Finally, in my quest to learn where the concept of the Church as a separate and distinct entity originated, I found that it began to be seriously proposed in the early second century, shortly after John, the last Apostle, passed away. Once the apostles were all dead, non-Jewish leaders in the community of disciples began actively seeking to separate themselves from the Jewish community, which until that time likely operated under the auspices of the Jewish community leaders (Matthew 23:2-3; Romans 13:1-7 [The "authorities" mentioned by Paul in Romans 13:1 are not Roman government officials as commonly taught by Christians, but rather the recognized Jewish community leaders empowered by Rome.]).

Once the separation became final about 200 years later, the concept of Church as the New Israel became accepted orthodoxy. After the Reformation of the 16th century, new denominations sprang up which modified their stance toward Israel. Instead of seeing the Church as a replacement for Israel, they saw the Church and Israel as two separate groups, both having a place in G-d’s eternal plan. That was the view I held for years. Since then, I have come to realize that scripture views the body of Messiah, i.e., the ecclesia, as a part of Israel. The Jewish believers comprise the faithful remnant of the Nation while the non-Jewish believers comprise what I have termed Greater Israel, much like the mixed multitude that left Egypt with the natural descendants of Abraham, Isaac, and Jacob.

In my view, the very word "Church" makes little sense because its modern-day definition is so radically different from the context of ecclesia. Defining Yeshua's ecclesia as part of the overall kahal of Israel seems logical to me, especially in light of Zechariah 14:9, which says, “Hashem will be King over all the earth. On that day, Hashem will be one and His name one.” At the time he penned those words, only Israel uttered Zechariah’s reference to Deuteronomy 6:4, considered the watchword of Israel. He foresaw a time when all nations would embrace these words as their own with Messiah as their king. In so doing, the whole world will fall under the dominion of Israel.

The Separation of Church and Faith, Volume One by Dan Gruber
The Mystery of Romans by Mark Nanos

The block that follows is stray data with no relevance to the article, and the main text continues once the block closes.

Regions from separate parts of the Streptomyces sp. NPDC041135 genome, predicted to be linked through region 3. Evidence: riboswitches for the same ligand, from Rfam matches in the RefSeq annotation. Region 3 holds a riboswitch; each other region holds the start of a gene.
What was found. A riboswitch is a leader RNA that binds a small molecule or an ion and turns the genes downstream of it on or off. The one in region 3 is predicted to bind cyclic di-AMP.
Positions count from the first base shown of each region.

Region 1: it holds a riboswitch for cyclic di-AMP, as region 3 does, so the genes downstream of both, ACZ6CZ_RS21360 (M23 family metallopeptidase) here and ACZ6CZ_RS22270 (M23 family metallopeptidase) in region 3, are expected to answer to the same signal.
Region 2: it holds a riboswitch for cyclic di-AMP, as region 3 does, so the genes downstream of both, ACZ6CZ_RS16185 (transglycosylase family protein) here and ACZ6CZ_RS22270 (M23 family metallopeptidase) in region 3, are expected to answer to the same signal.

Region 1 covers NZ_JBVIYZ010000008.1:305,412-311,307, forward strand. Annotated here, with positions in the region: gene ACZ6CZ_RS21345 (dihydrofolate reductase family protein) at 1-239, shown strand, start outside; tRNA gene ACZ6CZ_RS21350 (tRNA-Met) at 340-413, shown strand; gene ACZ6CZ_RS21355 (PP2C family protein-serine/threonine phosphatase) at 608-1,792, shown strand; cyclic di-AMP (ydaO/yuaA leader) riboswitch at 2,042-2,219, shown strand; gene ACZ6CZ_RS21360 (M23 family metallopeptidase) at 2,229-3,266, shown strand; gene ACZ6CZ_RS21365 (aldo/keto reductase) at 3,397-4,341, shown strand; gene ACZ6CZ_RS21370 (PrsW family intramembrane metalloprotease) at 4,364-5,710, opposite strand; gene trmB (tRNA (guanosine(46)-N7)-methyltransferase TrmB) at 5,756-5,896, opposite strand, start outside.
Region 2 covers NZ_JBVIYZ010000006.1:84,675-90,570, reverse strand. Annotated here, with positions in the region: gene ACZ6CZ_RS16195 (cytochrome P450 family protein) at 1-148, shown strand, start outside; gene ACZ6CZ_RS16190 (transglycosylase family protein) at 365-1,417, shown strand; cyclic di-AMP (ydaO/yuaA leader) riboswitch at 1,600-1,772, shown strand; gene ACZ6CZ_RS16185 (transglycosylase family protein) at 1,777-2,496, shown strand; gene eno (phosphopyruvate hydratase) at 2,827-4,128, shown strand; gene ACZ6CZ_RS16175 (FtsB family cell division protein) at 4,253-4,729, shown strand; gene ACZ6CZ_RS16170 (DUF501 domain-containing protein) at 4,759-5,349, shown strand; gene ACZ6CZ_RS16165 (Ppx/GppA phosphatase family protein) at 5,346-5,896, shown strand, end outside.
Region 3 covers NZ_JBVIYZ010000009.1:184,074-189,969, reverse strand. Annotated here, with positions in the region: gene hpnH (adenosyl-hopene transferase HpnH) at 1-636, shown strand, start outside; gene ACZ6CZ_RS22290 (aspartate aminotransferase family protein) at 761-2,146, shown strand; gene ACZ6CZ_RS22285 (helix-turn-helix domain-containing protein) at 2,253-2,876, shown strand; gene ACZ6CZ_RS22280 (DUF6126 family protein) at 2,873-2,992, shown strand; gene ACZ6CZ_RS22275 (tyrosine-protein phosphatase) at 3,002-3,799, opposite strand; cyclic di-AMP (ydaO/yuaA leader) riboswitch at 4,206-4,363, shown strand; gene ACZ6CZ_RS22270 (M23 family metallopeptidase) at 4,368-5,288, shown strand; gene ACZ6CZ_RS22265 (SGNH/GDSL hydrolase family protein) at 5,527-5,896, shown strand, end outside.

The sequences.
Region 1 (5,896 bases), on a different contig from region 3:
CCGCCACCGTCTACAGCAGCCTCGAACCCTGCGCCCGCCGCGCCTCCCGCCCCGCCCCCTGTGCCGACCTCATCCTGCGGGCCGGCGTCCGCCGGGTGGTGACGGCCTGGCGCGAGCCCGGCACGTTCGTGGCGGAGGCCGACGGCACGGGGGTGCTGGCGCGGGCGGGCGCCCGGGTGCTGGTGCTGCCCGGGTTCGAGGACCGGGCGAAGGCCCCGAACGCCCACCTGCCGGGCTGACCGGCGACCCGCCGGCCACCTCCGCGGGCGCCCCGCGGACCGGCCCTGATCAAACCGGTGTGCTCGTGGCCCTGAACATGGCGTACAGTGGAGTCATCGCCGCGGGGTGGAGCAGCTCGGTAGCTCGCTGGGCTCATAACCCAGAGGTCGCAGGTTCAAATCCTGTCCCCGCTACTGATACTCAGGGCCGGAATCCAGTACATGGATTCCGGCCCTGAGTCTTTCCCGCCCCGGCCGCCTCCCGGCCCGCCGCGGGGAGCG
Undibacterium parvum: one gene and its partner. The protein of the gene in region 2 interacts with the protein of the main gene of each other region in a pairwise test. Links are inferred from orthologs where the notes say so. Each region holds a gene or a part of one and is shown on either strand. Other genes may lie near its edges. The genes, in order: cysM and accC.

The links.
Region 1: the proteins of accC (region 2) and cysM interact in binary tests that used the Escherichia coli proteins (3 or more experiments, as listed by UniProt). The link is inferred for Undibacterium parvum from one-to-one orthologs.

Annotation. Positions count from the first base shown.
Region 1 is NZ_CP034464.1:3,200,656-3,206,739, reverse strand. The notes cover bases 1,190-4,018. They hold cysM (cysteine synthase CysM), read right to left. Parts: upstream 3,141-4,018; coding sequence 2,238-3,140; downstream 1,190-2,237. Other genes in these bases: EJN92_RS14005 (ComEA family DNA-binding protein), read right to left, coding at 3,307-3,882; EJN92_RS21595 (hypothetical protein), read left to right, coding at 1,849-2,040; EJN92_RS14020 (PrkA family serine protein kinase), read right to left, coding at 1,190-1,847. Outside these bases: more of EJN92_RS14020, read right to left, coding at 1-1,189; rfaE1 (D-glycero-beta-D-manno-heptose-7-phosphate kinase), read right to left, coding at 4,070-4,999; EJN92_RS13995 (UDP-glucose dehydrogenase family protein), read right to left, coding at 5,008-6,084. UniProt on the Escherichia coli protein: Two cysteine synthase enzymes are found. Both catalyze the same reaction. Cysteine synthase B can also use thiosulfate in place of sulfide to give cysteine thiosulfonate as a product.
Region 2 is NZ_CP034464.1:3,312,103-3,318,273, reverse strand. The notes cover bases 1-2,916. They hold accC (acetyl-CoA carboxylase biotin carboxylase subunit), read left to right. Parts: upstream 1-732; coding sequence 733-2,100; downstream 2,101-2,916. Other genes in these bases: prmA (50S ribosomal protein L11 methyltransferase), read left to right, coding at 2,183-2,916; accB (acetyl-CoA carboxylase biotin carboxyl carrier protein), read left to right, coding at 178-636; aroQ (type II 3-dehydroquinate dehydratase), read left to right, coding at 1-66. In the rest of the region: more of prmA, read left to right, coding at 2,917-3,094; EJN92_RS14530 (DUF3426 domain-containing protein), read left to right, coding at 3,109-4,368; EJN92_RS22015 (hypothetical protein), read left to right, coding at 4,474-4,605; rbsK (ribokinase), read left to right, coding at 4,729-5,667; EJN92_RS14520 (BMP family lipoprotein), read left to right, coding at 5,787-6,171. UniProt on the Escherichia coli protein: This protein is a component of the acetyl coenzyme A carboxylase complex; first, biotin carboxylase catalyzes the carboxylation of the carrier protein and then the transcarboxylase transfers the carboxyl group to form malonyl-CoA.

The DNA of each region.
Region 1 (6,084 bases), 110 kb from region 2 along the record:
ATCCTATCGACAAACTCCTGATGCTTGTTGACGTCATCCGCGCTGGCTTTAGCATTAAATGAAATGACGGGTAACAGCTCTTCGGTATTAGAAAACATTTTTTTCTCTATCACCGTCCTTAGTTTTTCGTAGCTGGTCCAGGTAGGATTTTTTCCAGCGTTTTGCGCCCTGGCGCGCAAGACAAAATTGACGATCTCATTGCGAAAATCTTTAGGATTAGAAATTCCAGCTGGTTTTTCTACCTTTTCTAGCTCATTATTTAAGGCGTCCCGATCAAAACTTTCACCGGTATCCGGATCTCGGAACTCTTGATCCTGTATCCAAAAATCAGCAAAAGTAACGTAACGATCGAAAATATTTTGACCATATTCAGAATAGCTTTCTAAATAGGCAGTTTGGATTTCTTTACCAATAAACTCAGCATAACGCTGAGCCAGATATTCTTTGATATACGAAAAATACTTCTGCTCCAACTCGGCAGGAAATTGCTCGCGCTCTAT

The Formation of Christianity in Antioch by Magnus Zetterholm
Ecclesiastical History by Eusebius

Thursday, July 2, 2009

Was Paul the Founder of Christianity?

A common belief within mainstream Judaism today is that Christianity is a religion founded by Paul. He is viewed by many modern-day rabbis as an apostate Jew who taught the Gentiles that they don't need Torah because the Torah is cursed and those who follow it are under a curse. When reading Paul, one can very easily make that inference. For many years I held that same opinion. However, here are some inconsistencies that are often overlooked or ignored by that way of thinking:
  1. Paul made a nazirite vow for which he went to the Temple in Jerusalem at Shavuot (Pentecost) to fulfill (Acts 18:18; 20:16; 21:17-26; 24:17). In so doing, Jacob (James) told him that everyone will know that he keeps the Torah (Acts 21:24).

  2. His normal practice was to keep the Sabbath (Acts 13:13-15; 13:44; 16:13; 17:2; 20:7).

  3. He had Timothy circumcised because his mother was Jewish (Acts 16:3).

  4. He obeyed the Jerusalem council decision of Acts 15 when he delivered the council's mandate to the Gentile followers of Yeshua (Acts 16:4).

  5. He observed the week of Unleavened Bread, not traveling until after those days were completed (Acts 20:5).

  6. Jacob (James) and the other apostles accepted him into their ranks (Acts 15:4; 21:17-20; 2Peter 3:15-16).

  7. Paul continued to claim to be a Pharisee after coming to accept Yeshua as the Messiah (Acts 23:6; 26:5; Philippians 3:5).

These inconsistencies have caused many to question the conventional interpretation of Paul. Two recent books challenge that way of thinking by offering a well-reasoned case to see Paul in a new light. Space does not permit me to give a summary. Instead, the titles will have to suffice. They are:

  • The Mystery of Romans by Mark Nanos
  • The Formation of Christianity in Antioch by Magnus Zetterholm

These books are well worth reading. Others have pointed out problems with Gentile translations of Paul's letters - interpretations that reflect a Christian bias. Dozens of examples can be cited, but one in particular provides a good illustration. In Romans 10:4, the typical Christian translation says, "Christ is the end of the Law...." The underlying Greek text actually says, "Messiah is the goal of the Torah...."

Whole commentaries could be written on these mistranslations. No wonder Judaism has such a problem with Paul. Perhaps I'll wrote more on this topic later.

To answer my own original question, Paul was not the founder of Christianity. Christianity is a man-made distortion of the teachings of Yeshua. Perhaps we can lay this honor at the feet of Ignatius, second century bishop of Antioch. He seemed to be the first to agitate for a separation from the Jewish community. Others followed his lead until the final separation occurred in the year 325 at the Council of Nicea.